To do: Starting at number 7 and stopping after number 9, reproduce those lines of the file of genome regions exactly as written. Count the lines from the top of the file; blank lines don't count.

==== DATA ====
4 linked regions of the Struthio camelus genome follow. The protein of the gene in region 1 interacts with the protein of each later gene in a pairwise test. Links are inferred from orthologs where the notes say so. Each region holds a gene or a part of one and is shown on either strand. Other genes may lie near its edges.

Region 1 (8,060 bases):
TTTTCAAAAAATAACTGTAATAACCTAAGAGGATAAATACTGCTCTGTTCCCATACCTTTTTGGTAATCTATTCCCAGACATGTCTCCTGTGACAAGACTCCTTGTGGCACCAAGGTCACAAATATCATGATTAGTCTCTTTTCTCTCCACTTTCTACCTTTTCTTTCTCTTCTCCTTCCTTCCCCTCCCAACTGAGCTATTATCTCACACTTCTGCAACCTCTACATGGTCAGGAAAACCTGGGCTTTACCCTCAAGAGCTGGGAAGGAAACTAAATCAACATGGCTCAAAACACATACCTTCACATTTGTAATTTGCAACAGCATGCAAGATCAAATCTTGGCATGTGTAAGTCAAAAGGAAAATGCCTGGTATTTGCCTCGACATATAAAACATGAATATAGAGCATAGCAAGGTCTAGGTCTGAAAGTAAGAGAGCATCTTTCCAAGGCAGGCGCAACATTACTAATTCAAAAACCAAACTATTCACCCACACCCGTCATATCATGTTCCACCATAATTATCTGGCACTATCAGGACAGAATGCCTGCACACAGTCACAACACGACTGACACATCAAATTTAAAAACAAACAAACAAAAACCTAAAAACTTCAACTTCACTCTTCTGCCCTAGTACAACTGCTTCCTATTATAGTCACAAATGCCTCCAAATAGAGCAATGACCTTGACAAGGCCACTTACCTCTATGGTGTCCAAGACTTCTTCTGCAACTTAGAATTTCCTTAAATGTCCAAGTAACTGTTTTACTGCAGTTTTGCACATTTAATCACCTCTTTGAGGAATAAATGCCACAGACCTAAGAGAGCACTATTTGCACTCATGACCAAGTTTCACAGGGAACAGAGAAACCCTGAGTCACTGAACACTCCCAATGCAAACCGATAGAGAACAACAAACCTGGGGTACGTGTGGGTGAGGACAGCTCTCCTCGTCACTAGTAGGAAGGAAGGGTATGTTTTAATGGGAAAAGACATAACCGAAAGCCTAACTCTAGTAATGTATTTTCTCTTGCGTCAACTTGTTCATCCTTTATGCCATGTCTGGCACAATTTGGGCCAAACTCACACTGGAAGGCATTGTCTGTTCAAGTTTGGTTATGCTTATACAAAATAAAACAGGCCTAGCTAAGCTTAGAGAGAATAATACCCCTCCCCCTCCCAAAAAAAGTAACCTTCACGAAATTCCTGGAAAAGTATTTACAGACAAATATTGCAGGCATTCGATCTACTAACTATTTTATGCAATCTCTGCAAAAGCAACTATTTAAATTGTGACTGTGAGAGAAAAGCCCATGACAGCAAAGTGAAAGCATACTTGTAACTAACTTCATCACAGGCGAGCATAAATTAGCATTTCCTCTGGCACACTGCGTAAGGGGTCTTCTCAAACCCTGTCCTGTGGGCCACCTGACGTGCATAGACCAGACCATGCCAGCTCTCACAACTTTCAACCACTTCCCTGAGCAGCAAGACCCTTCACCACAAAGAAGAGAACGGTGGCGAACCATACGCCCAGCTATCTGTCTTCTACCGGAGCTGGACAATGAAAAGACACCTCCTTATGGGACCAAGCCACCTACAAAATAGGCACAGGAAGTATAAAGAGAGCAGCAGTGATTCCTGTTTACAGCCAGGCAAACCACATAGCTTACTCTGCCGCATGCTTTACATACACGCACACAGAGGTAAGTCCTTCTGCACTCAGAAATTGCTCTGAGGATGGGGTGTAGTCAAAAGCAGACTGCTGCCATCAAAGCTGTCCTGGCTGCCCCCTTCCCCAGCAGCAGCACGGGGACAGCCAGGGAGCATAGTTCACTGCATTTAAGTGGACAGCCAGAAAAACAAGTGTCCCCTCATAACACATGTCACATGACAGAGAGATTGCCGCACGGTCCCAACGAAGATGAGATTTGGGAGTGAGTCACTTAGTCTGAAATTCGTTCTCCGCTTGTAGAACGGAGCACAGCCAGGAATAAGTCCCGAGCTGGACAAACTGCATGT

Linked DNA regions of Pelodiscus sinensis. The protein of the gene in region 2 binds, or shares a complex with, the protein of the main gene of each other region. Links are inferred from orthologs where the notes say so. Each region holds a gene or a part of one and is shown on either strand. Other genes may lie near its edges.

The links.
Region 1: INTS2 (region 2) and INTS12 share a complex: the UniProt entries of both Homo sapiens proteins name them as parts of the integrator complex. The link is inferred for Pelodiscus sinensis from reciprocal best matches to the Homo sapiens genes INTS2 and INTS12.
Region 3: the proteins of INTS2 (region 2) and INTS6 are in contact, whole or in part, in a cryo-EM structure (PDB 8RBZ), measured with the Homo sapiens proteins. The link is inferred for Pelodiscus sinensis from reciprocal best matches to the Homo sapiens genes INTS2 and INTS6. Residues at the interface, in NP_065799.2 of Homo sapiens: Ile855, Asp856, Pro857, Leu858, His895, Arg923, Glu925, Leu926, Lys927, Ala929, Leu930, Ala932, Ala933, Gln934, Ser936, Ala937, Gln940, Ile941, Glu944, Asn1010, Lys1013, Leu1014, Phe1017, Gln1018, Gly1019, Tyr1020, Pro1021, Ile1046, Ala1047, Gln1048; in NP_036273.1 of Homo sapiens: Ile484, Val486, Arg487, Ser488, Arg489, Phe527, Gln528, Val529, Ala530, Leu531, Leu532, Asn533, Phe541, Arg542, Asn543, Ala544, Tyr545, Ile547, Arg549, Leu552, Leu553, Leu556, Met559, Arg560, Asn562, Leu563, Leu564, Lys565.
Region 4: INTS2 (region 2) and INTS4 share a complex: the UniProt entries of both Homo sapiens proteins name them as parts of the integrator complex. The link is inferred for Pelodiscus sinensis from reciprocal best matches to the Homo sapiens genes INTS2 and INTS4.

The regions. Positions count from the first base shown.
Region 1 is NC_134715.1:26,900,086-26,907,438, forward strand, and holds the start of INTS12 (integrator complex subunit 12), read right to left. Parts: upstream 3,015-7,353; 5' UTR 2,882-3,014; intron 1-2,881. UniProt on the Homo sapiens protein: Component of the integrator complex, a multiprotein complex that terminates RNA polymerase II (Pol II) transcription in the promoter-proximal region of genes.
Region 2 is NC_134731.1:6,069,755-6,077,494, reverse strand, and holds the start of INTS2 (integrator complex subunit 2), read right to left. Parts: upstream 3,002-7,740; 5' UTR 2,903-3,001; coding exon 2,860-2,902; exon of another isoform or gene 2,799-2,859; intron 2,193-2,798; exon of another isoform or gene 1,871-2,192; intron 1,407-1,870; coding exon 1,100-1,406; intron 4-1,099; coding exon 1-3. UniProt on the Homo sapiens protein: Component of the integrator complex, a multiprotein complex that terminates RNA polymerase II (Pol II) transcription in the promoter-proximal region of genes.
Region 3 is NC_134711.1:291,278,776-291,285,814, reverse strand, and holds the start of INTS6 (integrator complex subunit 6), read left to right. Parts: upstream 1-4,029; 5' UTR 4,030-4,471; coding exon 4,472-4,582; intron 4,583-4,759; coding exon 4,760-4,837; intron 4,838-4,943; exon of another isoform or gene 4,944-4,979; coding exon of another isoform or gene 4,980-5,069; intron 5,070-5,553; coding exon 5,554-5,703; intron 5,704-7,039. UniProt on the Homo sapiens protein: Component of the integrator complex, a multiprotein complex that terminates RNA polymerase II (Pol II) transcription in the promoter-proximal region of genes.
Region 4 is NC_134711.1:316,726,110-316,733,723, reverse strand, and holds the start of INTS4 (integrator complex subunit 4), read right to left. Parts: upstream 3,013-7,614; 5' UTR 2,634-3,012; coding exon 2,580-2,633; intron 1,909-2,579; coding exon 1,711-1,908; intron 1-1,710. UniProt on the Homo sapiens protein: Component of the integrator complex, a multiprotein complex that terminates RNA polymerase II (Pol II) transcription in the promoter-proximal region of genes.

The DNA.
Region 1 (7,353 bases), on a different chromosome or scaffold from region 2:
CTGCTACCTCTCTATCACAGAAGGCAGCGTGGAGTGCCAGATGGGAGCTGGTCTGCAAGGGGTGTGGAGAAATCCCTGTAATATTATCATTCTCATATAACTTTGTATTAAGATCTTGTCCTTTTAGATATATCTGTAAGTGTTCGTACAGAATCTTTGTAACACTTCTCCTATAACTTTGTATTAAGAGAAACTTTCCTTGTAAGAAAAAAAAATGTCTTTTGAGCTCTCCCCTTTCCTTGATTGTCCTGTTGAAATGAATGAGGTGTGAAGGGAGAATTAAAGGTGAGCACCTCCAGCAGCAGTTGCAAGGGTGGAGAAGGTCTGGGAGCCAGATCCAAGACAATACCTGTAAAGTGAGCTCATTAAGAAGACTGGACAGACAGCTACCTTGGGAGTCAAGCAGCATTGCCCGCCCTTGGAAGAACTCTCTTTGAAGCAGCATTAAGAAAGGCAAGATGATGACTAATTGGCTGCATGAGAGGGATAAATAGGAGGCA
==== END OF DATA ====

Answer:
Region 3: the proteins of INTS2 (region 2) and INTS6 are in contact, whole or in part, in a cryo-EM structure (PDB 8RBZ), measured with the Homo sapiens proteins. The link is inferred for Pelodiscus sinensis from reciprocal best matches to the Homo sapiens genes INTS2 and INTS6. Residues at the interface, in NP_065799.2 of Homo sapiens: Ile855, Asp856, Pro857, Leu858, His895, Arg923, Glu925, Leu926, Lys927, Ala929, Leu930, Ala932, Ala933, Gln934, Ser936, Ala937, Gln940, Ile941, Glu944, Asn1010, Lys1013, Leu1014, Phe1017, Gln1018, Gly1019, Tyr1020, Pro1021, Ile1046, Ala1047, Gln1048; in NP_036273.1 of Homo sapiens: Ile484, Val486, Arg487, Ser488, Arg489, Phe527, Gln528, Val529, Ala530, Leu531, Leu532, Asn533, Phe541, Arg542, Asn543, Ala544, Tyr545, Ile547, Arg549, Leu552, Leu553, Leu556, Met559, Arg560, Asn562, Leu563, Leu564, Lys565.
Region 4: INTS2 (region 2) and INTS4 share a complex: the UniProt entries of both Homo sapiens proteins name them as parts of the integrator complex. The link is inferred for Pelodiscus sinensis from reciprocal best matches to the Homo sapiens genes INTS2 and INTS4.

The regions. Positions count from the first base shown.